Encina Hall, Stanford University
Thursday, May 3, 2018, 4:30 p.m.
AIT Official Text #: OT-1807
Thank you very much for that kind introduction. When I first met Karl Eikenberry during our time working together at the American Embassy in Beijing, he had one-star and was the most astute analyst of the Chinese military whom I had encountered. His distinguished career of public service continued – after Beijing, he added two more stars, became an ambassador, and now serves as professor here at Stanford. It’s a real privilege to share the stage with him.
To start off, I’d like to briefly explain my role. I am the Chairman of the American Institute in Taiwan, a non-profit organization established under the auspices of the United States government to advance U.S. relations with Taiwan.
At the outset, I would like to commend Stanford for establishing this project on Taiwan’s democracy. Taiwan’s transformation from an island ruled by martial law to a beacon of democracy is one of the great stories of the late 20th and early 21st centuries. We should all cherish the powerful example that Taiwan offers to the Indo-Pacific region and the world.
Today, I plan to review the foundation for U.S. policy toward, and engagement with, Taiwan, and discuss the current state of this unique, “unofficial” relationship in the security, economic, and people-to-people realms.
One of the areas I will highlight is the U.S. government’s support for Taiwan’s efforts to participate in and contribute to the international community. I’ll close with a brief look at cross-Strait relations.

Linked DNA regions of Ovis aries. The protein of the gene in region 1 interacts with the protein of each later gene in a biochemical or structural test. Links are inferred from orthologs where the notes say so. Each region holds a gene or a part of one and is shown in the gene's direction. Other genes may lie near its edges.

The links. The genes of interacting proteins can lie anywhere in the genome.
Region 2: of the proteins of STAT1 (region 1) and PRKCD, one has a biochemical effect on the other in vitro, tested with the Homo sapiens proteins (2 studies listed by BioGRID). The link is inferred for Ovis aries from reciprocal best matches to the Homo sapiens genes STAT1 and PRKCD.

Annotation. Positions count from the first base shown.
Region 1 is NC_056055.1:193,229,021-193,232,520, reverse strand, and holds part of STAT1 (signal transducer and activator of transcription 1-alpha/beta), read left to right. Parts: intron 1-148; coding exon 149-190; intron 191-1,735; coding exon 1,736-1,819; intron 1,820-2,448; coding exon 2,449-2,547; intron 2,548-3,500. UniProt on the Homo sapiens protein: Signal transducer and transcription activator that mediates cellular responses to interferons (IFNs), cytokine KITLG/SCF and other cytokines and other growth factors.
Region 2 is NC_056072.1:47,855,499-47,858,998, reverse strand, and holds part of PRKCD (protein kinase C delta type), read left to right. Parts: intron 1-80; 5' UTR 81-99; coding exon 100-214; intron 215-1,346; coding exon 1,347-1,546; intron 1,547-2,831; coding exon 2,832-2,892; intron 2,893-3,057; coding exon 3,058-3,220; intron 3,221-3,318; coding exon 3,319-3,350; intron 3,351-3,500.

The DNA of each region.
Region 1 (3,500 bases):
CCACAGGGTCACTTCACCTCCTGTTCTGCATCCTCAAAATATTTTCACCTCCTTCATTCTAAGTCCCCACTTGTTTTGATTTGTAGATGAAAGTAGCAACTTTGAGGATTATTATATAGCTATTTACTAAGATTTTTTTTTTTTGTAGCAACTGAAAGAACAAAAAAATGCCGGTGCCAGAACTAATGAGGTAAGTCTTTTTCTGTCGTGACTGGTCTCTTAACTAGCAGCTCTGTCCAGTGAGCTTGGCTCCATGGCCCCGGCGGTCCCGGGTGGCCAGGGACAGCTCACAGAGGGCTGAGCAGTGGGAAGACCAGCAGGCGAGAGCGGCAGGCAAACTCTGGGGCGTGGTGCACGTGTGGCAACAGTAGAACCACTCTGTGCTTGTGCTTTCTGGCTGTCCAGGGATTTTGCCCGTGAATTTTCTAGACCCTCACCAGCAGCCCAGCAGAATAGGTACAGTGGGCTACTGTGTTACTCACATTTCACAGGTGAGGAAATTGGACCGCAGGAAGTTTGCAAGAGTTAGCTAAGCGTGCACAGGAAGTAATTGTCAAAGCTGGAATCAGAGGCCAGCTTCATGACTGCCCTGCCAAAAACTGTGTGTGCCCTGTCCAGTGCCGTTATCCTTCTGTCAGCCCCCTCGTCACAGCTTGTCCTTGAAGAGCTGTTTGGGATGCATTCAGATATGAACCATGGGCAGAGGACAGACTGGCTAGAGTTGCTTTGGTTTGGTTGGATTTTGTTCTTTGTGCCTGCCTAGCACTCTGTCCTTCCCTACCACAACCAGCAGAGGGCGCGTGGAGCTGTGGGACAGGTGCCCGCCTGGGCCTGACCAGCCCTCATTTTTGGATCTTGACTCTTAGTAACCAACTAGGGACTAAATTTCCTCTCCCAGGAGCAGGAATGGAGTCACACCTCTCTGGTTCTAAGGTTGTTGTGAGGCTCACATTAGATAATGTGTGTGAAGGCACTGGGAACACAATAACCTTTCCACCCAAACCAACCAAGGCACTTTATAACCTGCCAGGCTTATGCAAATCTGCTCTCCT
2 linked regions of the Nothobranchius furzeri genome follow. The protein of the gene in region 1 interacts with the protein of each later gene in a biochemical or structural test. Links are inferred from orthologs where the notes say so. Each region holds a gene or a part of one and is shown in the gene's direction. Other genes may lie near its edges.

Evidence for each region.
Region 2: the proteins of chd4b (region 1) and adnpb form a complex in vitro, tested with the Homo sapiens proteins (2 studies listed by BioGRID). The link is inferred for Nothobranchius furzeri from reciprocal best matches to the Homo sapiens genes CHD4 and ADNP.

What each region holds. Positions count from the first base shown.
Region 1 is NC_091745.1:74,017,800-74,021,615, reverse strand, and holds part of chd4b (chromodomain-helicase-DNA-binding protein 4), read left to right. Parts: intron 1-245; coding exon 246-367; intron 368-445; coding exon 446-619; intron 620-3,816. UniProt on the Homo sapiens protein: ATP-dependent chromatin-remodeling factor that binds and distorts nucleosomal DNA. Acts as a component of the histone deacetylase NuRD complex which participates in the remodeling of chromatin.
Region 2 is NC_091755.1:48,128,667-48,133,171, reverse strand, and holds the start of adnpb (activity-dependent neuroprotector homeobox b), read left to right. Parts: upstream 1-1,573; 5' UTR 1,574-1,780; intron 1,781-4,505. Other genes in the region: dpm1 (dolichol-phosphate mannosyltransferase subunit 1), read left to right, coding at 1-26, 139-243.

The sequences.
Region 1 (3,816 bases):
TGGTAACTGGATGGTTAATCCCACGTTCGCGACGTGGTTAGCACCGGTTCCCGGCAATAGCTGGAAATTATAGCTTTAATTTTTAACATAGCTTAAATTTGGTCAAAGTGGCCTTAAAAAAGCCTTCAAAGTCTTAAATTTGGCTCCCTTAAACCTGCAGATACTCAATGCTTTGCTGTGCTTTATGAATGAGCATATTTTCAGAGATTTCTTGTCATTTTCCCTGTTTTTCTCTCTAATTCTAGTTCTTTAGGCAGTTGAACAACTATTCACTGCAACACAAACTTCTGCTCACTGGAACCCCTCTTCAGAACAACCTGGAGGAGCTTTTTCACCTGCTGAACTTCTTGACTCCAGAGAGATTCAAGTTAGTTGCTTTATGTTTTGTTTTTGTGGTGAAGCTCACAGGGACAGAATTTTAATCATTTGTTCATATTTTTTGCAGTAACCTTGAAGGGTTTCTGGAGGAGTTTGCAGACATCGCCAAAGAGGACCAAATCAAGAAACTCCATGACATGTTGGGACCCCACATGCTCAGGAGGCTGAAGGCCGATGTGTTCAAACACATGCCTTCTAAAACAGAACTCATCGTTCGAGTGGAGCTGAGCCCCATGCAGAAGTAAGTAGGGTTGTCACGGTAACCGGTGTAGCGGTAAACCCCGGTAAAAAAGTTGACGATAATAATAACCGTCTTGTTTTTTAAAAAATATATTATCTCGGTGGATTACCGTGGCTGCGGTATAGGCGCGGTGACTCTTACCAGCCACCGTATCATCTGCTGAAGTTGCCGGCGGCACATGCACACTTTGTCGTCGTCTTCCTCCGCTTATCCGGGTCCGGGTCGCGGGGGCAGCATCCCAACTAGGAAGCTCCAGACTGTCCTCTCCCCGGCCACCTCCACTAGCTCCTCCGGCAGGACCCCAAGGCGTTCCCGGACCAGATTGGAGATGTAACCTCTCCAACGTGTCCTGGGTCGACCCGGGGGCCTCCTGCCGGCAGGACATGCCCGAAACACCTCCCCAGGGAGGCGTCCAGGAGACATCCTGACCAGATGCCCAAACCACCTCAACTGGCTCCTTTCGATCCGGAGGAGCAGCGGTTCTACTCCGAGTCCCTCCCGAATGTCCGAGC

The TRA and the U.S. One-China Policy
At the beginning of last year, with the Trump Administration in office for a short time, observers in the United States and on both sides of the Taiwan Strait were undoubtedly watching for any signs of change in U.S. policy toward Taiwan. I counseled then that U.S. relations with Taiwan would continue to be driven by, first, our one-China policy based on the Taiwan Relations Act (TRA) and the three U.S.-PRC joint communiques; second, by our enduring interests; and, third, by a continuing desire for stability in the Taiwan Strait.
Over the past year, the Administration’s policy toward Taiwan has borne out that expectation. Early on in the Administration, President Trump, in his meeting with President Xi Jinping at Mar-a-Lago, reaffirmed the U.S. one-China policy.
Our longstanding one-China policy – reaffirmed through Republican and Democratic administrations, including the current one – has been successful in maintaining cross-Strait stability for decades. As articulated in the three Joint Communiques, the United States “acknowledges” the Chinese position that there is one China and Taiwan is a part of China. The United States does not challenge that position.
Our position focuses on how a resolution of the differences between China and Taiwan should be achieved – peacefully – and not the character of what that resolution should be. We have urged consistently that Taiwan’s ultimate status be resolved peacefully, to the satisfaction of the people on both sides of the Strait.
The TRA clearly articulates certain U.S. commitments to Taiwan. Through the TRA and under the auspices of AIT, the people of the United States maintain “commercial, cultural, and other relations” with the people on Taiwan. The United States is also committed to providing “Taiwan with arms of a defensive character.”
It is the policy of the United States “to consider any effort to determine the future of Taiwan by other than peaceful means, including by boycotts or embargoes, a threat to the peace and security of the Western Pacific area and of grave concern to the United States.”